At a meeting with several agriculture ministers held in Mexico last week, the Consultative Group on International Agricultural Research (CGIAR) invited private companies to discuss creating research collaborations to combat hunger. CGIAR is an alliance of public and private groups that promotes agricultural research. Critics say it is not doing enough to protect small farmers.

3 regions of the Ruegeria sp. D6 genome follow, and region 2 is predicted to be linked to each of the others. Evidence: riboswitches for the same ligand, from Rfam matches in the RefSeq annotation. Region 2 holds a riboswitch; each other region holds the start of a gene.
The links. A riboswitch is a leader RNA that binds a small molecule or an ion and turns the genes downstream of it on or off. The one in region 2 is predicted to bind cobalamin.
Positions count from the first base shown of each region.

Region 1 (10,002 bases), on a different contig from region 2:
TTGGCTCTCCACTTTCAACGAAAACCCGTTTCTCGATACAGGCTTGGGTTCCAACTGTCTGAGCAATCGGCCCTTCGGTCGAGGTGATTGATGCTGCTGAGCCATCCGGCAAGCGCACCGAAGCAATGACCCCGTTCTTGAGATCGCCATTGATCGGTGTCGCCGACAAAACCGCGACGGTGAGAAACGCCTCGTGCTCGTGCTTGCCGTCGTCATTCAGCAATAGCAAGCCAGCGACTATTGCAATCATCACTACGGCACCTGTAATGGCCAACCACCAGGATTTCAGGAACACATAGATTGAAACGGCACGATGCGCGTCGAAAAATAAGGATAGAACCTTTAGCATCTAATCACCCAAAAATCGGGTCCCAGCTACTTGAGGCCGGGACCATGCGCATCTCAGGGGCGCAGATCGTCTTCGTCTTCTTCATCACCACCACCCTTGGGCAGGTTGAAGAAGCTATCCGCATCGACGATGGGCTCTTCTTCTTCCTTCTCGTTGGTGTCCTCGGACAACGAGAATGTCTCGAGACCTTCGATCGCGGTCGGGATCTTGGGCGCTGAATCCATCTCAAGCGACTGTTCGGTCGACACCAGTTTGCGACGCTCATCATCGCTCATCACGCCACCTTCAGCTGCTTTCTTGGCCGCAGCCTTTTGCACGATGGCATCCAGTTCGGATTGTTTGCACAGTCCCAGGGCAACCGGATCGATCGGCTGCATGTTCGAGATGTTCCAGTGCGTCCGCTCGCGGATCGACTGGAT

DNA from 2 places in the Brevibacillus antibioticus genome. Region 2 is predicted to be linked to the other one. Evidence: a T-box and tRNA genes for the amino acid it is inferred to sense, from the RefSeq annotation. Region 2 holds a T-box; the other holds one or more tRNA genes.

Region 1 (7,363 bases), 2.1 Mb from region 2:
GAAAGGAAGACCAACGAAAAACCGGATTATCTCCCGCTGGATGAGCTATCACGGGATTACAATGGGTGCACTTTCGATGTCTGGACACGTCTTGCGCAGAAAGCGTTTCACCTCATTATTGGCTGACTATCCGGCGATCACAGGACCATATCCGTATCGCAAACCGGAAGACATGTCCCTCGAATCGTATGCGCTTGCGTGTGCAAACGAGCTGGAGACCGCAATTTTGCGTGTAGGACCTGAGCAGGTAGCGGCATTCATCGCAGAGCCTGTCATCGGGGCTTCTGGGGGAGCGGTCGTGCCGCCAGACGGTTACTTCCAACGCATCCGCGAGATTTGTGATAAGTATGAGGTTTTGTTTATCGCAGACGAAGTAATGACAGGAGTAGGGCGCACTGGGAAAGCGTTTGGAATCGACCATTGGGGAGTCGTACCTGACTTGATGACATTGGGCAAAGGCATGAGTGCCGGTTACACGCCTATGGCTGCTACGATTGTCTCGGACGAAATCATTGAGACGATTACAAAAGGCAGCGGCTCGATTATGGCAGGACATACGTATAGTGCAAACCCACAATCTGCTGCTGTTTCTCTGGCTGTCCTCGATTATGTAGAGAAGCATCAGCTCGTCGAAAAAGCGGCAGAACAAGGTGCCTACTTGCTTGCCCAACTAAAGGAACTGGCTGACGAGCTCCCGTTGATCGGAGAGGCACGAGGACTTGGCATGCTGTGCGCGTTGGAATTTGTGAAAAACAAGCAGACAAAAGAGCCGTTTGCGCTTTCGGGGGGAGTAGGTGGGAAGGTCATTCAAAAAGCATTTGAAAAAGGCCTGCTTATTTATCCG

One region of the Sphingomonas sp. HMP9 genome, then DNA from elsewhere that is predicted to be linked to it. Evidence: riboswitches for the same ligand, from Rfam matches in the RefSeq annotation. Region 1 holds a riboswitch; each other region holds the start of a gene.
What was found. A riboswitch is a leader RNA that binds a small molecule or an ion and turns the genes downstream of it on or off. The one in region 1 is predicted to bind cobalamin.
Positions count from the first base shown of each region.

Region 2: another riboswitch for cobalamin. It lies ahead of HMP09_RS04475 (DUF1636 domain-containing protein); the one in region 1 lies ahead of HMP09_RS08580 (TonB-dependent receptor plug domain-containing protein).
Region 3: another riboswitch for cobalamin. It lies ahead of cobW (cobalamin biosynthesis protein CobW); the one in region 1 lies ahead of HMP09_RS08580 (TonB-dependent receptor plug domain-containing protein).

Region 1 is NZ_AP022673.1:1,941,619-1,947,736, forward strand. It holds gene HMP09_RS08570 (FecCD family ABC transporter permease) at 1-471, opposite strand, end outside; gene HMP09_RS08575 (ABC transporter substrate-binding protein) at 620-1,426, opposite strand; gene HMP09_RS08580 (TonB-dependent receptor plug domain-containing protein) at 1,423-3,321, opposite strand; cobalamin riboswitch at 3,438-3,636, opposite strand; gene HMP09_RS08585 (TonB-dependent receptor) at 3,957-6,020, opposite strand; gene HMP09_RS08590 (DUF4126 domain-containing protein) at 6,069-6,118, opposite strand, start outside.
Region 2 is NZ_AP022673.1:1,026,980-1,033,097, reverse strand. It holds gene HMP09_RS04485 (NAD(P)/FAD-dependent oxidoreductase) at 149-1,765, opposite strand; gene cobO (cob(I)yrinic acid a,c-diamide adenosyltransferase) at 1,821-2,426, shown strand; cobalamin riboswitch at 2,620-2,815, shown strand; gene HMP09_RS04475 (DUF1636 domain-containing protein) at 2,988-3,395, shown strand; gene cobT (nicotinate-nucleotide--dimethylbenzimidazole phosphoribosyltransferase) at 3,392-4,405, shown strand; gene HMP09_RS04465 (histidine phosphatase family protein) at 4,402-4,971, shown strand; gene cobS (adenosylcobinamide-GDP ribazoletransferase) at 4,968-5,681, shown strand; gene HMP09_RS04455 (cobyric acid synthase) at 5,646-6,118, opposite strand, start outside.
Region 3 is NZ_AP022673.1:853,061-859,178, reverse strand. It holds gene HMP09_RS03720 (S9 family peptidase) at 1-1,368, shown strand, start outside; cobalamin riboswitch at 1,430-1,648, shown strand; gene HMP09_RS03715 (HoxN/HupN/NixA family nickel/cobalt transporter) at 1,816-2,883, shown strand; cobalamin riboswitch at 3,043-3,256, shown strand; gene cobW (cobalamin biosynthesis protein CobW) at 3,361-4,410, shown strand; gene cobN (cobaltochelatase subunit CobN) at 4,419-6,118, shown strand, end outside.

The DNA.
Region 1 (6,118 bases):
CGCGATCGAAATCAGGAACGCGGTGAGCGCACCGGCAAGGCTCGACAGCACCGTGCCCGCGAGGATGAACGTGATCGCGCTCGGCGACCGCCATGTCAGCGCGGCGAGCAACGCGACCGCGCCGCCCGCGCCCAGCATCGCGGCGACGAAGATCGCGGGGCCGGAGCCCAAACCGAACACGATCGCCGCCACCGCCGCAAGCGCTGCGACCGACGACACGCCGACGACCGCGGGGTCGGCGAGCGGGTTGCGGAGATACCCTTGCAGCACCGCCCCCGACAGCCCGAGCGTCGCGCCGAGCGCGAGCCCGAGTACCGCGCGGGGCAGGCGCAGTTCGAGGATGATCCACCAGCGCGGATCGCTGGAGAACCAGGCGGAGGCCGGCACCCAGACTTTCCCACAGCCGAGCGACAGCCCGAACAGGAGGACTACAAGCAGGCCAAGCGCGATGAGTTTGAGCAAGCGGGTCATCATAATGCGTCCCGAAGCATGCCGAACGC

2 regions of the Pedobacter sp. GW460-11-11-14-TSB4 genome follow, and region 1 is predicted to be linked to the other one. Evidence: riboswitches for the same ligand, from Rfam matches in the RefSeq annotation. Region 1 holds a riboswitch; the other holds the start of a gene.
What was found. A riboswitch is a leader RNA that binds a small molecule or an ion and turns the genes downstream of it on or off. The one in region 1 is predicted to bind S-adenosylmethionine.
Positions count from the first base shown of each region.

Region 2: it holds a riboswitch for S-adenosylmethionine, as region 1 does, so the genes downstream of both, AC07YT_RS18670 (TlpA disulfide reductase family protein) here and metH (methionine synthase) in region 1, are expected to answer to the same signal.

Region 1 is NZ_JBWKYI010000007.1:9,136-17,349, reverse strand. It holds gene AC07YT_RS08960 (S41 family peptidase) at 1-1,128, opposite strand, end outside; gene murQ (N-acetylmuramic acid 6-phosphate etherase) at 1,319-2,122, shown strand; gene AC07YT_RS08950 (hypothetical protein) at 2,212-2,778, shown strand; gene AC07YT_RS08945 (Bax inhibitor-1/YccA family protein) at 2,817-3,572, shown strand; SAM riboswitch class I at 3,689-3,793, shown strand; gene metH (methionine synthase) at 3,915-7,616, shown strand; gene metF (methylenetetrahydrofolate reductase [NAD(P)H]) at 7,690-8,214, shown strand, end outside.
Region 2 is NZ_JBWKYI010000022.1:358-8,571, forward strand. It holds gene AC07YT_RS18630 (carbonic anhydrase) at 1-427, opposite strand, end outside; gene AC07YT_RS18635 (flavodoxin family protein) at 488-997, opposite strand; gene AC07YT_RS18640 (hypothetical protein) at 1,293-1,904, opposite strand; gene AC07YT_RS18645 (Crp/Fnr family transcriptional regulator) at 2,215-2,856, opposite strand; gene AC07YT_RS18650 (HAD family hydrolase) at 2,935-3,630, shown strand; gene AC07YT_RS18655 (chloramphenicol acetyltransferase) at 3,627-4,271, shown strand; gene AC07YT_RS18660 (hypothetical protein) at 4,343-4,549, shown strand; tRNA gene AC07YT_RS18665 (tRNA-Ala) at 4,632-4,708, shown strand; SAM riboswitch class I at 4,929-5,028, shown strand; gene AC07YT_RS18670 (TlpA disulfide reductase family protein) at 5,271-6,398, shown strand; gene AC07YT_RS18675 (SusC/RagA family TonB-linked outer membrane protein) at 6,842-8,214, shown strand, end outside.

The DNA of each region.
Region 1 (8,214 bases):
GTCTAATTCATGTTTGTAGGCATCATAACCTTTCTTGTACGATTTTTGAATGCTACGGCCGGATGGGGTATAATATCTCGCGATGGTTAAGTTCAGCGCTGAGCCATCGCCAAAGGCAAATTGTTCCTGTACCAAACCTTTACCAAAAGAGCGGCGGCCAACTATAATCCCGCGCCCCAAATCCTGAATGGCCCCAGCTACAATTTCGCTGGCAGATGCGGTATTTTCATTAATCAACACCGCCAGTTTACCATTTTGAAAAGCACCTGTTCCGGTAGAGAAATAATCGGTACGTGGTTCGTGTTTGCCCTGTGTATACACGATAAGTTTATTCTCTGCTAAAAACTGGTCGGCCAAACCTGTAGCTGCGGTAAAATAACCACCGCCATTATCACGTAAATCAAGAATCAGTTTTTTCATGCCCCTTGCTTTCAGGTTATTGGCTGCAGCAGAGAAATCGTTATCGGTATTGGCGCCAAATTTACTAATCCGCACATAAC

Outside the Mexico meeting, environmental activists protested that CGIAR is building increasingly close links with large biotechnology corporations leading the development of genetically modified (GM) crops. CGIAR denies the allegations, saying that although they do investigate transgenic methods of crop development, only three per cent of the US$400 million it spends each year on improving seeds it is spent on such research. The organisation has been criticised for not making a public statement about the contamination of native varieties of Mexican corn with GM strains from the United States and Canada (see US and Canadian GM maize exports 'should be labelled'). CGIAR is also accused of not acting on problems relating to GM seeds that small farmers face. Biotechnology companies are suing farmers whose crops have been contaminated for off-patent use, and farmers who choose to use GM seeds are not allowed to save them for the following year and must instead buy fresh seeds.